Big Show a No-Go, to be Replaced with Bigger Day of Woden

A photo collage of previous Big Show performers showcasing Jesse McCartney, Michael Che, Demetri Martin, Mo Amer, music duo Rey-n-Raey and MadeinTYO. The end-of-year show has had performances ranging from comedians and magicians to popular music artists and bands (Photo illustration by Jake Ellsworth).

Big Show isn’t returning this year. 

Traditionally held toward the end of the spring semester, Houston senior and Vice President of Off Campus Leslie Rivas said that Big Show is an “annual concert that Union Board puts on. We all as a committee organize who’s presenting, with some attractions to go with it.” 

In previous years, Big Show has been headlined by Seth Meyers, Mo Amer and – most recently – MadeinTYO.

However, Assistant Dean for Campus Life and Union Board advisor Sharese Shannon Mathis said that this year, the funds normally used for Big Show have been directed to scaling up Day of Woden.

According to President of Union Board and Marshall senior Shannon Barba, the decision to not plan a Big Show this year came down to the events of last year’s performance. Barba said that the performers and staff “provided a lot of complications” for both Union Board and Campus Life. 

“We kind of wanted just to take a step back and say, ‘we have all this money that we have to use for Big Show. If it’s not something people are getting enjoyment out of, how can we better use this money for something that people actually will enjoy?’” Barba said. 

According to the Albion Today, Day of Woden is set to be held on April 24 at 4 p.m. on the quad.   The event will include carnival rides, concessions, caricatures, bounce houses and other activities not yet revealed.

In the past, Barba said Union Board has created a list of performers students might be interested in for Big Show before sending out a survey on campus to pick an entertainer.

“We need surveys because (Albion College is) really big on statistics and data, especially for events,” Barba said. 

Barba added that student input is valued for larger events since both Union Board and Campus Life are tasked with budgeting. 

In an email, Shannon-Matthis said that student activity fee money is available for organizations, but that Union Board’s funds are not voted on by Student Senate. Most student organizations, as defined by the student activity fee guidelines, may request funding by submitting a budget request electronically through Engage, a student activity platform.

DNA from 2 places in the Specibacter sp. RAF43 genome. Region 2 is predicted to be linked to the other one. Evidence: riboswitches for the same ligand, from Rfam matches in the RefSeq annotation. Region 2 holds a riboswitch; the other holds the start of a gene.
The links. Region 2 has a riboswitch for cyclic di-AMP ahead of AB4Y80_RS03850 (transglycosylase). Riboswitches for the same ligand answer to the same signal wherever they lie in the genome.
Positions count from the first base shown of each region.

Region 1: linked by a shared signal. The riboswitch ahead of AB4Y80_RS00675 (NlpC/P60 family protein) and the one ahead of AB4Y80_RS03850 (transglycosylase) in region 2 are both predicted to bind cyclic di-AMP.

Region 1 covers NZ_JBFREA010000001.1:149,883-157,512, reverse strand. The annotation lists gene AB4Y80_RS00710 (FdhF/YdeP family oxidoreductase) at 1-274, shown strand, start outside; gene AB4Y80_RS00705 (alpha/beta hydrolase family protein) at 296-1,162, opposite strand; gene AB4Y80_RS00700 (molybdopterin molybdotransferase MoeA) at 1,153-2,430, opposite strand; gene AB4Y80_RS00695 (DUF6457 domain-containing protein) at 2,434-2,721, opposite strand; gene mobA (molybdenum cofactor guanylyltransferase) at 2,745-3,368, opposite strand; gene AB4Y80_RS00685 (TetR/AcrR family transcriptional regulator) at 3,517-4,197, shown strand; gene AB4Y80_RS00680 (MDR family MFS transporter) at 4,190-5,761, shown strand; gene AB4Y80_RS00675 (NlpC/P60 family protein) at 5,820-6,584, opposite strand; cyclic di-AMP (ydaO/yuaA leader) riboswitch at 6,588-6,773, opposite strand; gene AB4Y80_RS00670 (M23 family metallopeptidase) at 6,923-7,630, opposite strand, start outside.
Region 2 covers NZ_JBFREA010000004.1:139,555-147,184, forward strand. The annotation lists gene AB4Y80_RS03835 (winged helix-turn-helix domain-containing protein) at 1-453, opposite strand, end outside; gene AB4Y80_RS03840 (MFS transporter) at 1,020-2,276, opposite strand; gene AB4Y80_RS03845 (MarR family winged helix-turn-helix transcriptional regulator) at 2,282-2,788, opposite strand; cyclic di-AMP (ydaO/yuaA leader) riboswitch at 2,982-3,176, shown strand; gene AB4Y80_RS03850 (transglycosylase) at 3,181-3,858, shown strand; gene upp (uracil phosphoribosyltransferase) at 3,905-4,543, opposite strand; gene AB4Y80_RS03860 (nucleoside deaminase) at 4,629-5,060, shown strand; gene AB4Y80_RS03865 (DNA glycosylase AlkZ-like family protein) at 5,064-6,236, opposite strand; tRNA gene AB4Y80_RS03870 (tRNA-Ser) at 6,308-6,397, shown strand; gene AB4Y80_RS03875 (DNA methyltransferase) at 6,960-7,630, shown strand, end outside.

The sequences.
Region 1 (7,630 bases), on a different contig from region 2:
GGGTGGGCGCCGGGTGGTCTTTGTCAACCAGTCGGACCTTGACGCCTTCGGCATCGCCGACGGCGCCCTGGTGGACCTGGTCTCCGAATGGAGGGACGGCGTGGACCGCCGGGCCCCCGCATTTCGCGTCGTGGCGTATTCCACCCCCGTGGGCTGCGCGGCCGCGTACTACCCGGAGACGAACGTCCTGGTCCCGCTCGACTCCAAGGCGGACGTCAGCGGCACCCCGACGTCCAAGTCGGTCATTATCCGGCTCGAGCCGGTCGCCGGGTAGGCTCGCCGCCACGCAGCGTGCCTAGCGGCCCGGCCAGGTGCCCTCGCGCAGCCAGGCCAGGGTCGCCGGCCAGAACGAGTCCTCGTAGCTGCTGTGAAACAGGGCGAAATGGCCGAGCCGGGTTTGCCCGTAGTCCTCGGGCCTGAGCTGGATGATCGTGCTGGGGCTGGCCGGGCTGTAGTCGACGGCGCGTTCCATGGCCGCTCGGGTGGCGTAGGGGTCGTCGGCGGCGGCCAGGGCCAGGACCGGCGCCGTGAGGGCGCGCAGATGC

“In reality, all of the money comes out of one big pot. Union Board’s money doesn’t have to be voted on by the Senate, but they still need buy-in,” Shannon-Mathis said via email  Thursday. “The SAF fee money is available for organizations as long as the event or initiative is accessible to the entire student body.”

Incoming Student Senate President and Lansing junior Kara Anderson said she thinks the college has been “very cognizant” of using their budget on events that students want to attend. 

Speaking from a student standpoint, Anderson added that budgeting for events that focus on student-centered events and spaces is important.

“In the past, it seems less people have been going to (Big Show). We’ve been having a lot of events, just across the campus generally, where there’s low attendance,” Anderson said. “We want to be efficient with the budget, so I think it makes sense not to have Big Show if it hasn’t been as successful in the past.”

Anderson added that when thinking about budget efficiency, “quantity over quality” is what’s important. Anderson added that Day of Woden brings in current students, community members and prospective students. With a higher budget, this year’s Day of Woden will feature more activities, drawing a larger crowd.

According to the Albion Today, Day of Woden will include a free picnic dinner for all students, faculty and staff; the increased activities are meant to help “end this semester strong and come together as a community before finals begin and the class of 2024 commences.”

As for “coming together as a community,” Shannon-Mathis said engaging with events that already exist and taking initiative helps create the best experiences. Shannon-Mathis added that planning larger events partly comes down to students voting for activities and participating in Union Board meetings.

Some students, like Los Angeles junior Cindy Avila, find it difficult to keep up with campus events without actively checking for updates online using Corq, an app that helps college students find and locate events on campus. Barba said that along with using Corq, Union Board posts updates about events on Instagram and puts up flyers.

“I’m not really informed just because I know that in order to be informed, to be up-to-date with what’s happening, it’s on Corq,” Avila said. “I think there definitely should be a better way of putting more information, more events, out there.”

While Big Show’s fate in years to come has yet to be determined, Barba said he thinks that “Big Show will exist in some capacity for sure, but it might be more of (an) every other year kind of thing.” 

Barba added that he is grateful for the community members that show up to Union Board sponsored events and that “there’s a lot going on and events we have upcoming.”

About Killian Altayeb 25 Articles
Killian Altayeb is from Novi, Michigan and is a second-year student at Albion College. They are a Biochemistry Major with a journalistic interest in all things public health. Contact Killian via email at

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